Using an objective measure of physical activity, we provide novel information about the influence of childcare attendance on UK children’s activity. Use of time-stamped data allowed a more precise assessment of physical activity outcomes and within-child associations between location and activity levels. Multi-level regression facilitated analysis of a large number of observations per child, increasing our power to detect (small) significant, and meaningful, differences in activity, despite high overall levels. Completion of the parental questionnaire was high (94 %) allowing satisfactory matching of activity and location data; 14 % of parents indicated deviations from their child’s normal childcare routine, which were taken into account. A degree of misclassification of children’s locations during the measurement week cannot however be ruled out. We also acknowledge that our definition of ‘at home’ is likely to include other locations children visit with their parents/carers, such as supermarkets or playgrounds. As free-flow policies in the UK operate inside and out regardless of weather conditions (with children wearing waterproof clothing etc.), it is plausible that weather may have a greater effect on at-home activity. We partially accounted for this by adjusting for season, although weather-related residual confounding cannot be discounted.

Children were drawn from settings recruited from the top tertile of IMD scores in England [28], but no differences in IMD scores of settings that did and did not participate were found, suggesting included children were representative of the wider eligible population. The impact of including children from higher socio-economic backgrounds on findings is unknown. Yet socio-economic circumstances do not appear to be associated with preschoolers’ activity levels [66], and take-up of free preschool entitlement is not related to parental employment in the UK [22]. As preschool policies are similar across the UK, these results conceivably provide an indicative estimate of potential differences in a more generalizable population. That said, this was a childcare-based sample of predominantly White children, who were less likely to be overweight/obese compared to the national average [48], and care should be taken not to extrapolate these results to minority populations.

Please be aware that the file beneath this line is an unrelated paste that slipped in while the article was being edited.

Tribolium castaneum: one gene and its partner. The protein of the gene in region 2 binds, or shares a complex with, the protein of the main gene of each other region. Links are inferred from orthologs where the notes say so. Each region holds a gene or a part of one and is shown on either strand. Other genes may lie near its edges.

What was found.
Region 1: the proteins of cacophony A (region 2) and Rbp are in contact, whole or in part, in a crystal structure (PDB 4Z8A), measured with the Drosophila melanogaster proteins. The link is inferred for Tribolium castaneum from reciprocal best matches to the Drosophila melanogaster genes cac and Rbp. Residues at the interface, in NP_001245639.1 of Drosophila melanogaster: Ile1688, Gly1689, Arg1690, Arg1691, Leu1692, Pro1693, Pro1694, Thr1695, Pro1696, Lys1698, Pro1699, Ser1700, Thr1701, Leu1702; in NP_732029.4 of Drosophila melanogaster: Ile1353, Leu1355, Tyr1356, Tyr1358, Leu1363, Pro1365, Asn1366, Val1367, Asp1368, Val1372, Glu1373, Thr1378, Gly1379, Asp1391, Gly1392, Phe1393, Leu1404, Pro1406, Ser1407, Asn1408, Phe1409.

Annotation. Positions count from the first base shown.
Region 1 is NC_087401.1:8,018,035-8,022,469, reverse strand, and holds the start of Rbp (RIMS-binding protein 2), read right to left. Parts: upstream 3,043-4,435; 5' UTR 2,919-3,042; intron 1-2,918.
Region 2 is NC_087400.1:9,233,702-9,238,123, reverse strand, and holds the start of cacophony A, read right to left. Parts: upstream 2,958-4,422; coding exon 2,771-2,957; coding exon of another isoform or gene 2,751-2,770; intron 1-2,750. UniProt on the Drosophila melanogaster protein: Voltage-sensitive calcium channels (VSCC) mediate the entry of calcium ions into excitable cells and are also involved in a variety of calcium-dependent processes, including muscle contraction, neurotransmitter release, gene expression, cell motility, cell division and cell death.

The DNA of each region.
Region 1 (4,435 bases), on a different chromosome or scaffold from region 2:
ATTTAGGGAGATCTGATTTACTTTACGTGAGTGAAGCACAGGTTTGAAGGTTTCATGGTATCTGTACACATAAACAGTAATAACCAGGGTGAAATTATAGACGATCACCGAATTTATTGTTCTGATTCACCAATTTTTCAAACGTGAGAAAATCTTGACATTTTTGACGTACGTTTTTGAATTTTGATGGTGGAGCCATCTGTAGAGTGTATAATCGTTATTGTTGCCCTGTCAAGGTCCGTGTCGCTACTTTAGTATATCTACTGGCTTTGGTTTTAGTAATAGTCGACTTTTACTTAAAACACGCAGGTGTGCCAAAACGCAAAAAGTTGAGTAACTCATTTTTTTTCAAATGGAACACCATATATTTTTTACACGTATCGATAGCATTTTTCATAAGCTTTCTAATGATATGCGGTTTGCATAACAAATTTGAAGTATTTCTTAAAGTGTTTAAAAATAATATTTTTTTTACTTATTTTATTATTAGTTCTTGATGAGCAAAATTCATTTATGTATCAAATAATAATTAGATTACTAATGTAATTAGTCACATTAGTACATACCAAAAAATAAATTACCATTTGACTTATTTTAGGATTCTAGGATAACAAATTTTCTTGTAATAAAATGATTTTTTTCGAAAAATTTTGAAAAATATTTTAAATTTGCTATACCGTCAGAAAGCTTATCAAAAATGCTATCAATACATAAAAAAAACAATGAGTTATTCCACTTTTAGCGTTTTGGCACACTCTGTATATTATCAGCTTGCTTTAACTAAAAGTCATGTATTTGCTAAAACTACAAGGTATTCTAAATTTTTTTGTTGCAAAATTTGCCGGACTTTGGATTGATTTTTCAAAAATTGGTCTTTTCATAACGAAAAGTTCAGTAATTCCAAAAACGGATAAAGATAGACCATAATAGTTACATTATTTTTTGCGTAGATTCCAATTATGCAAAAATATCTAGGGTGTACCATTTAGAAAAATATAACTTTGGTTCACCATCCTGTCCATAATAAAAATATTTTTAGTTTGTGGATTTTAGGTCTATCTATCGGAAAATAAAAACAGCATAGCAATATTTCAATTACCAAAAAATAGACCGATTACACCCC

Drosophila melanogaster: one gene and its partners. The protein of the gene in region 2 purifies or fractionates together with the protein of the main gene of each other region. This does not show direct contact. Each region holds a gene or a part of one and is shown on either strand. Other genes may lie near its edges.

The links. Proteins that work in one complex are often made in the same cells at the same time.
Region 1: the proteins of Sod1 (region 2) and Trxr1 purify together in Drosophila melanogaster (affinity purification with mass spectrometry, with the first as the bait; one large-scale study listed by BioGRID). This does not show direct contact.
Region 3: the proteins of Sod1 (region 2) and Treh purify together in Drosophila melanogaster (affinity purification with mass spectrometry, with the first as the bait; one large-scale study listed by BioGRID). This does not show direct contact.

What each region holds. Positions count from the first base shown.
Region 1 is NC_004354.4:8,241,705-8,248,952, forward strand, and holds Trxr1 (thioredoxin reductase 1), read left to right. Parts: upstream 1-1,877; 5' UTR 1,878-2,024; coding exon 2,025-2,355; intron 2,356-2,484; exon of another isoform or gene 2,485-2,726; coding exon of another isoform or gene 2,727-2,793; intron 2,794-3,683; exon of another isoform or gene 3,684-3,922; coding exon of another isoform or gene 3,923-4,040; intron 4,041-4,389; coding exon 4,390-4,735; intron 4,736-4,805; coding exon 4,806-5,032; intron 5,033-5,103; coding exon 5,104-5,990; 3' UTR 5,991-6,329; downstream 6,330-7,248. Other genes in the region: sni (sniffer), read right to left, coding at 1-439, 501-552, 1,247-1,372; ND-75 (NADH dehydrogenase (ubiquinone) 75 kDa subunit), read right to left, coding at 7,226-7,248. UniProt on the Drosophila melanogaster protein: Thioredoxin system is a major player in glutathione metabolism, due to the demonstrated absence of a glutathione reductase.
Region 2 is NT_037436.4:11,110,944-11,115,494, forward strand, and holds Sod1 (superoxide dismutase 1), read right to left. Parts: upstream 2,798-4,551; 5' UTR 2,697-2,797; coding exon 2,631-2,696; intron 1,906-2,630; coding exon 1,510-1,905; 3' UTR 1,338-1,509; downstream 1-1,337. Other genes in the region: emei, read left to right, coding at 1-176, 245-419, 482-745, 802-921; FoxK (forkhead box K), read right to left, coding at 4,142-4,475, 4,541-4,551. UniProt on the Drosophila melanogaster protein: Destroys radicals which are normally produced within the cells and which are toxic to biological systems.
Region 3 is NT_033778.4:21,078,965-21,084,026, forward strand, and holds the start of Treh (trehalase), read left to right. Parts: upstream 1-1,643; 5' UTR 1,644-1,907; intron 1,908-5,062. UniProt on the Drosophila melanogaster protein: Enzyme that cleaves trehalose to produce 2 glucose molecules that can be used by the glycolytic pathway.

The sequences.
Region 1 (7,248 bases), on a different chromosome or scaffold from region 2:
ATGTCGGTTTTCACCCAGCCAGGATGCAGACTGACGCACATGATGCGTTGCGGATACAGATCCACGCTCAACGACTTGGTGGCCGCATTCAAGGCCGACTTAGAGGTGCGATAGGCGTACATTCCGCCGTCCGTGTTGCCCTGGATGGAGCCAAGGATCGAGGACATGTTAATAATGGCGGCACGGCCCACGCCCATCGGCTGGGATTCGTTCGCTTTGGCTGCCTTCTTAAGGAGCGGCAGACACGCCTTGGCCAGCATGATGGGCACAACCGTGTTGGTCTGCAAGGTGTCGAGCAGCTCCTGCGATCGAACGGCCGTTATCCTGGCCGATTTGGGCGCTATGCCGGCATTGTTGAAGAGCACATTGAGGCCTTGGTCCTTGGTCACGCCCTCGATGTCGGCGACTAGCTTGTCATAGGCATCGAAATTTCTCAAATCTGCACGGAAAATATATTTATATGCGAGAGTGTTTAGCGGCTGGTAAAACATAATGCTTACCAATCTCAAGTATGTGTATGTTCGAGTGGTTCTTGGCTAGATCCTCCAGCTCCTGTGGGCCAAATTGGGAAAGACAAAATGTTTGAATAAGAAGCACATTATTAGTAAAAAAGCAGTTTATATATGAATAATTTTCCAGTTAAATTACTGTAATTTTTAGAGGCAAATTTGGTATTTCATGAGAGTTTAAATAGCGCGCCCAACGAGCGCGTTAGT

Conclusions

This work adds to the limited evidence of how place and time influence preschoolers’ physical activity: we found that children engaged in higher levels of MVPA when in care compared to at home, and that this difference was larger for boys. Future research should identify factors accounting for this difference. UK childcare policies may also be conducive to young children’s MVPA, and could be considered as intervention strategies in other countries. Interventions among UK preschool-aged children may however consider targeting predominantly non-care time with the aim of reducing sedentary time and increasing children’s higher intensity physical activity.

Abbreviations

UK: 

United Kingdom

SED: 

Sedentary time

LPA: 

Light Physical Activity

MVPA: 

Moderate-to-vigorous activity

SE: 

Standard error

USA: 

United States of America

SPACE: 

Studying Physical Activity in preschool Children and their Environment

IMD: 

Index of Multiple Deprivation

BMI: 

Body Mass Index

ICC: 

Intra-class Correlation Co-efficient

LMVPA: 

Total Physical Activity

Declarations

Acknowledgements